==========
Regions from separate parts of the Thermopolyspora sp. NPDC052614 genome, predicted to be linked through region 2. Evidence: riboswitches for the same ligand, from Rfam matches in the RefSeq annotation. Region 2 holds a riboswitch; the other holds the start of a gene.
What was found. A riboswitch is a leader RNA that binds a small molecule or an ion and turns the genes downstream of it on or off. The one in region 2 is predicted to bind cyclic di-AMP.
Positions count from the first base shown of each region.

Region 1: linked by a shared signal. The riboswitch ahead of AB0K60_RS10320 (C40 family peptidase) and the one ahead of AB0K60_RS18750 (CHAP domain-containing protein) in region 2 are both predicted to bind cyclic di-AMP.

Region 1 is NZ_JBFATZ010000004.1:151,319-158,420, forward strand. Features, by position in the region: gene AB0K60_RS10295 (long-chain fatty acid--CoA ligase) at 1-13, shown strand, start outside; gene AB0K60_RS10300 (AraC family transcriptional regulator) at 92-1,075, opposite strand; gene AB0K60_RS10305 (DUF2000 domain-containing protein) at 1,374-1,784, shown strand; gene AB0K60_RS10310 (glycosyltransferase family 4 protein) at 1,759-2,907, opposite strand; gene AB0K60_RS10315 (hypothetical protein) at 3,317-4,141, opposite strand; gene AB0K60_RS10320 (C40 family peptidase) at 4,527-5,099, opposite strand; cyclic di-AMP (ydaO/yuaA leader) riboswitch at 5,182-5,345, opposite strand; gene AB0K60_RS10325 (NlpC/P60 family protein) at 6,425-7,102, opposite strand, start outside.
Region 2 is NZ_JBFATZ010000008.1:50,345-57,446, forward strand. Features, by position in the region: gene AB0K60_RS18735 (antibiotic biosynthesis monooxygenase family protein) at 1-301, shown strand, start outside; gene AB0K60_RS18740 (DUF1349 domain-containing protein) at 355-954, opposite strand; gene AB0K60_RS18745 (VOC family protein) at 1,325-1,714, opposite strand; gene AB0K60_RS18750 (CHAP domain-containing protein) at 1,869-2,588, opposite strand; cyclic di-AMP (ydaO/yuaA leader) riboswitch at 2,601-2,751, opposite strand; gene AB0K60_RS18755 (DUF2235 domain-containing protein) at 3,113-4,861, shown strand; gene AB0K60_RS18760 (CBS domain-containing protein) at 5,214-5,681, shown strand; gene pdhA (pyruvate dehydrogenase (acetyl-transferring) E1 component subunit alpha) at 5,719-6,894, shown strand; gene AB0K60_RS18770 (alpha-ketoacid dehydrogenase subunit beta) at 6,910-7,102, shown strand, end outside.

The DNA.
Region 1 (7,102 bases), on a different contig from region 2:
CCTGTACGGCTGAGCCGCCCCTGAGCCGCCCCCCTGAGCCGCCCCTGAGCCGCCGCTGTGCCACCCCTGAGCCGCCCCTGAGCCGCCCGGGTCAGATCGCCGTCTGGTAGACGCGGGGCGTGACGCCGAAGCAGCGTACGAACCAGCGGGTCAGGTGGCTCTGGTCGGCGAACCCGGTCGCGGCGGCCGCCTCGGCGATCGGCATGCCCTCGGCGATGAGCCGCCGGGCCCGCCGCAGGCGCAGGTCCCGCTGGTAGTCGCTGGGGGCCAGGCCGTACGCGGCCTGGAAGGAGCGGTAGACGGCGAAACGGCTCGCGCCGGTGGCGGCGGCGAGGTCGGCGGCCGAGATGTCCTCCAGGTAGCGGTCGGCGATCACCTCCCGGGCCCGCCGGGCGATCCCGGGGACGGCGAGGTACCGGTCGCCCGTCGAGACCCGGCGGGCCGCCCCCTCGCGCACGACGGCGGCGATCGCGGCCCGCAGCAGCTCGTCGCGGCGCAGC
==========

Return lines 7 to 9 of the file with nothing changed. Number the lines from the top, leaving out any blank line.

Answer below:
The DNA.
Region 1 (7,102 bases), on a different contig from region 2:
CCTGTACGGCTGAGCCGCCCCTGAGCCGCCCCCCTGAGCCGCCCCTGAGCCGCCGCTGTGCCACCCCTGAGCCGCCCCTGAGCCGCCCGGGTCAGATCGCCGTCTGGTAGACGCGGGGCGTGACGCCGAAGCAGCGTACGAACCAGCGGGTCAGGTGGCTCTGGTCGGCGAACCCGGTCGCGGCGGCCGCCTCGGCGATCGGCATGCCCTCGGCGATGAGCCGCCGGGCCCGCCGCAGGCGCAGGTCCCGCTGGTAGTCGCTGGGGGCCAGGCCGTACGCGGCCTGGAAGGAGCGGTAGACGGCGAAACGGCTCGCGCCGGTGGCGGCGGCGAGGTCGGCGGCCGAGATGTCCTCCAGGTAGCGGTCGGCGATCACCTCCCGGGCCCGCCGGGCGATCCCGGGGACGGCGAGGTACCGGTCGCCCGTCGAGACCCGGCGGGCCGCCCCCTCGCGCACGACGGCGGCGATCGCGGCCCGCAGCAGCTCGTCGCGGCGCAGC